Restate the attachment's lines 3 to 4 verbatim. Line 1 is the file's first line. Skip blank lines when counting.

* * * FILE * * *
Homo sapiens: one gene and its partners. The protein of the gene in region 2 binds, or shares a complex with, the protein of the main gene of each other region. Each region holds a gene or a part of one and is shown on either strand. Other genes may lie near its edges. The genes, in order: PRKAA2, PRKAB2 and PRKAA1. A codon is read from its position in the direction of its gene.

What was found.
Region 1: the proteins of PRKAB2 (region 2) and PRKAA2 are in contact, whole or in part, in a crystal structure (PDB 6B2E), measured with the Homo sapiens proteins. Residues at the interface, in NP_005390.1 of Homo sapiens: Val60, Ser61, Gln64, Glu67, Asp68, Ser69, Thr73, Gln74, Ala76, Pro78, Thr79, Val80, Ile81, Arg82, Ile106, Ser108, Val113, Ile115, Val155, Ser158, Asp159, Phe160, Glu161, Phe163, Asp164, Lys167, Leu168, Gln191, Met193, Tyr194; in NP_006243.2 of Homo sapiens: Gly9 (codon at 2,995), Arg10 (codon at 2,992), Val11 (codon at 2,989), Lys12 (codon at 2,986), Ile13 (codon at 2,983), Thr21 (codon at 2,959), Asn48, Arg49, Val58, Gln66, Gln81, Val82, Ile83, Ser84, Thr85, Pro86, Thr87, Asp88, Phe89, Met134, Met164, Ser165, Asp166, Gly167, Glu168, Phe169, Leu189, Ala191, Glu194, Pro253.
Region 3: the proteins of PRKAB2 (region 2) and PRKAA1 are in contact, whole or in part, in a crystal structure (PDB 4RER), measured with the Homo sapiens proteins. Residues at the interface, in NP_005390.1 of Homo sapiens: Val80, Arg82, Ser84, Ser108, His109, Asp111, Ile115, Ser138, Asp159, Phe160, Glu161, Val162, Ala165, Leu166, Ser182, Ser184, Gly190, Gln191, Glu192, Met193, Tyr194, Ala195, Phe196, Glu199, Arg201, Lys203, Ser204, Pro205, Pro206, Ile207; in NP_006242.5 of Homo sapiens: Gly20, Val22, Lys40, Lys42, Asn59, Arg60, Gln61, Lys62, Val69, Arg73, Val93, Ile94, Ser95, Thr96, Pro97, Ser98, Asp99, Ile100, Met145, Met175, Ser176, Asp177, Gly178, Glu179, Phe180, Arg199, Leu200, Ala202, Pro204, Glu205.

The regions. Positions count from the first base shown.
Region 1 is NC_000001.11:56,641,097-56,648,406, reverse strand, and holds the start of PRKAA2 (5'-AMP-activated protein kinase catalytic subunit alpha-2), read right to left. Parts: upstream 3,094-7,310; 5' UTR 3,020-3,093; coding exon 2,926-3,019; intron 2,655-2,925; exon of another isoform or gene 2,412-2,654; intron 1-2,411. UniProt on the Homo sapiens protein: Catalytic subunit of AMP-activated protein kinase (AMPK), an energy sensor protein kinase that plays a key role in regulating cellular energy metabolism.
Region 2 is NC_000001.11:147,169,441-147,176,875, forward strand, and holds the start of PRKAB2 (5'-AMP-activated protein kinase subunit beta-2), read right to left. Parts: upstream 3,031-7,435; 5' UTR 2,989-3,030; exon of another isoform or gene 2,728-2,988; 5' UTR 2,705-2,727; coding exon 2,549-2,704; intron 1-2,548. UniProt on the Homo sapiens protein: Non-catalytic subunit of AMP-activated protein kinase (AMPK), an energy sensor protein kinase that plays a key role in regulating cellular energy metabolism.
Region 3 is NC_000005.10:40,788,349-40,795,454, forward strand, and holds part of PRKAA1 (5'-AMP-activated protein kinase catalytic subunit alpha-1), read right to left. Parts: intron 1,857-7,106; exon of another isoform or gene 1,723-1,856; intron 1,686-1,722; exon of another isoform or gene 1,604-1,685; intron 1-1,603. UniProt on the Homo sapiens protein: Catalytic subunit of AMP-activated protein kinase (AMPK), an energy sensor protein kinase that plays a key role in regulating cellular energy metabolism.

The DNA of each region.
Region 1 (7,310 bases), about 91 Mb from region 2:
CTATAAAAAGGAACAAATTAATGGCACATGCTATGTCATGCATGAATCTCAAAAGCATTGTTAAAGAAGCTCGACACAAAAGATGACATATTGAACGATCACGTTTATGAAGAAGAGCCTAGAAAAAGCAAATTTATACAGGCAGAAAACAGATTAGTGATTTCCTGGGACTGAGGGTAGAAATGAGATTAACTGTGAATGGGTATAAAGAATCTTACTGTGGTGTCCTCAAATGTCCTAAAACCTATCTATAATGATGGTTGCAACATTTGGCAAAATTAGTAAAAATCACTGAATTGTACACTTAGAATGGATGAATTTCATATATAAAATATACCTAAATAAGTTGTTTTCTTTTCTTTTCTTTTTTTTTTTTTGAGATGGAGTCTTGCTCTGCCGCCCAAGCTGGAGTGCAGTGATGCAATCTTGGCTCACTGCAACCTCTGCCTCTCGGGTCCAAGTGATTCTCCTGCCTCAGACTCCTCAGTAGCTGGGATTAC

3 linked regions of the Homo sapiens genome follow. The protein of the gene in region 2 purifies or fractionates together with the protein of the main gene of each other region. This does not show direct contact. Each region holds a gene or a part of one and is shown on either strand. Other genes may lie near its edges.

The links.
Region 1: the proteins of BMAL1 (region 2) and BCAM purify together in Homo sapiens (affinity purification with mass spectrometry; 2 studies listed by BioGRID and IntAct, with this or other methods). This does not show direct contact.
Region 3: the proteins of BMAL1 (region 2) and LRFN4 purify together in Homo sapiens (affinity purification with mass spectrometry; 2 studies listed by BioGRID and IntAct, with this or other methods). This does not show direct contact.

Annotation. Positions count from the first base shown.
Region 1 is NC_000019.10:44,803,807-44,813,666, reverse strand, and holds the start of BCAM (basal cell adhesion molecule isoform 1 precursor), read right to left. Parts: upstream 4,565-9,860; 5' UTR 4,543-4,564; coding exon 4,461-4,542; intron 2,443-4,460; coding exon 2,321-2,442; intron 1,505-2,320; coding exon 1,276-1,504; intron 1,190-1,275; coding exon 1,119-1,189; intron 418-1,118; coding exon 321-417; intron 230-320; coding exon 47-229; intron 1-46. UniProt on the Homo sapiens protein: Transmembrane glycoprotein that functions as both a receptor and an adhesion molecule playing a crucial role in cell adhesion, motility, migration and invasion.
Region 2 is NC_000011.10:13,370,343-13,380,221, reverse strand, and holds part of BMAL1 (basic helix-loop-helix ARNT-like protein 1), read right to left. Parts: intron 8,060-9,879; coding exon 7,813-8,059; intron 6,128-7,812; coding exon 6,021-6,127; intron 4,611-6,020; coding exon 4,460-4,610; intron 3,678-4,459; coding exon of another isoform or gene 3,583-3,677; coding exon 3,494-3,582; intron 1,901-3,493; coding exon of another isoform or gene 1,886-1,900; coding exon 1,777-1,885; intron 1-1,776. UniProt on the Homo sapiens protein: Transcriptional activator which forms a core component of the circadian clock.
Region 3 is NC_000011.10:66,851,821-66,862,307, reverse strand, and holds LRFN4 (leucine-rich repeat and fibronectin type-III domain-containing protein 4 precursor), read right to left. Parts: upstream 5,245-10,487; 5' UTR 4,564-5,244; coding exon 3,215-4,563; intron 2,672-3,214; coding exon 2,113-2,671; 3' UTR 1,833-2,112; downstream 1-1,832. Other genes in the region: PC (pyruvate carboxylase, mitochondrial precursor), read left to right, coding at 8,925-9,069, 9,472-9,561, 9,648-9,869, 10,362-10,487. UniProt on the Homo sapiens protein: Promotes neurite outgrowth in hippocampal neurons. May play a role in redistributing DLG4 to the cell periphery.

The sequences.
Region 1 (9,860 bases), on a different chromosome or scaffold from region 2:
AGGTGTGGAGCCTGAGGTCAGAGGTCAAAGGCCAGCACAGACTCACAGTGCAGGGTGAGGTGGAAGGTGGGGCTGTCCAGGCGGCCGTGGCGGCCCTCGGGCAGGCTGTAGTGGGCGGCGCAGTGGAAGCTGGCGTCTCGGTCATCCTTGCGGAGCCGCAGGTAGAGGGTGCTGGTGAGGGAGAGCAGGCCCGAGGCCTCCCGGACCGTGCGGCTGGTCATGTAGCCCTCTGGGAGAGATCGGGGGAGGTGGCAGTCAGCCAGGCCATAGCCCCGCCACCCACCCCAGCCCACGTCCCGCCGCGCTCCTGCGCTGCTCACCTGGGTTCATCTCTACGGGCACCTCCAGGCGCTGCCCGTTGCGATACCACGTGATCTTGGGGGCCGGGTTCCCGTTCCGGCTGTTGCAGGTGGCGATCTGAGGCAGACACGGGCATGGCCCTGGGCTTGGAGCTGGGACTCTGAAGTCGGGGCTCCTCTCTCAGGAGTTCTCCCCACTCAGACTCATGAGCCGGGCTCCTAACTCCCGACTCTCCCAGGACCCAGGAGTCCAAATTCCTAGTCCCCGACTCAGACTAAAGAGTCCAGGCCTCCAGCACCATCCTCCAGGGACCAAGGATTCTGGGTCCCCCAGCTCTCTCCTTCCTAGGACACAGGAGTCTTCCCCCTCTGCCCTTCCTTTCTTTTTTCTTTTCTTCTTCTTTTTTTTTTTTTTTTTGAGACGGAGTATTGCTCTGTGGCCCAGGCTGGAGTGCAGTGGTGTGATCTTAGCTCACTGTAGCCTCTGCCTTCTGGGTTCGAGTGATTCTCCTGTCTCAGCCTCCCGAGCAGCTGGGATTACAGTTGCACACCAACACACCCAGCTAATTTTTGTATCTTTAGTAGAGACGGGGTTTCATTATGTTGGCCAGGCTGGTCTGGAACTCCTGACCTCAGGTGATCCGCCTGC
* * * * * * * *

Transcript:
Region 1: the proteins of PRKAB2 (region 2) and PRKAA2 are in contact, whole or in part, in a crystal structure (PDB 6B2E), measured with the Homo sapiens proteins. Residues at the interface, in NP_005390.1 of Homo sapiens: Val60, Ser61, Gln64, Glu67, Asp68, Ser69, Thr73, Gln74, Ala76, Pro78, Thr79, Val80, Ile81, Arg82, Ile106, Ser108, Val113, Ile115, Val155, Ser158, Asp159, Phe160, Glu161, Phe163, Asp164, Lys167, Leu168, Gln191, Met193, Tyr194; in NP_006243.2 of Homo sapiens: Gly9 (codon at 2,995), Arg10 (codon at 2,992), Val11 (codon at 2,989), Lys12 (codon at 2,986), Ile13 (codon at 2,983), Thr21 (codon at 2,959), Asn48, Arg49, Val58, Gln66, Gln81, Val82, Ile83, Ser84, Thr85, Pro86, Thr87, Asp88, Phe89, Met134, Met164, Ser165, Asp166, Gly167, Glu168, Phe169, Leu189, Ala191, Glu194, Pro253.
Region 3: the proteins of PRKAB2 (region 2) and PRKAA1 are in contact, whole or in part, in a crystal structure (PDB 4RER), measured with the Homo sapiens proteins. Residues at the interface, in NP_005390.1 of Homo sapiens: Val80, Arg82, Ser84, Ser108, His109, Asp111, Ile115, Ser138, Asp159, Phe160, Glu161, Val162, Ala165, Leu166, Ser182, Ser184, Gly190, Gln191, Glu192, Met193, Tyr194, Ala195, Phe196, Glu199, Arg201, Lys203, Ser204, Pro205, Pro206, Ile207; in NP_006242.5 of Homo sapiens: Gly20, Val22, Lys40, Lys42, Asn59, Arg60, Gln61, Lys62, Val69, Arg73, Val93, Ile94, Ser95, Thr96, Pro97, Ser98, Asp99, Ile100, Met145, Met175, Ser176, Asp177, Gly178, Glu179, Phe180, Arg199, Leu200, Ala202, Pro204, Glu205.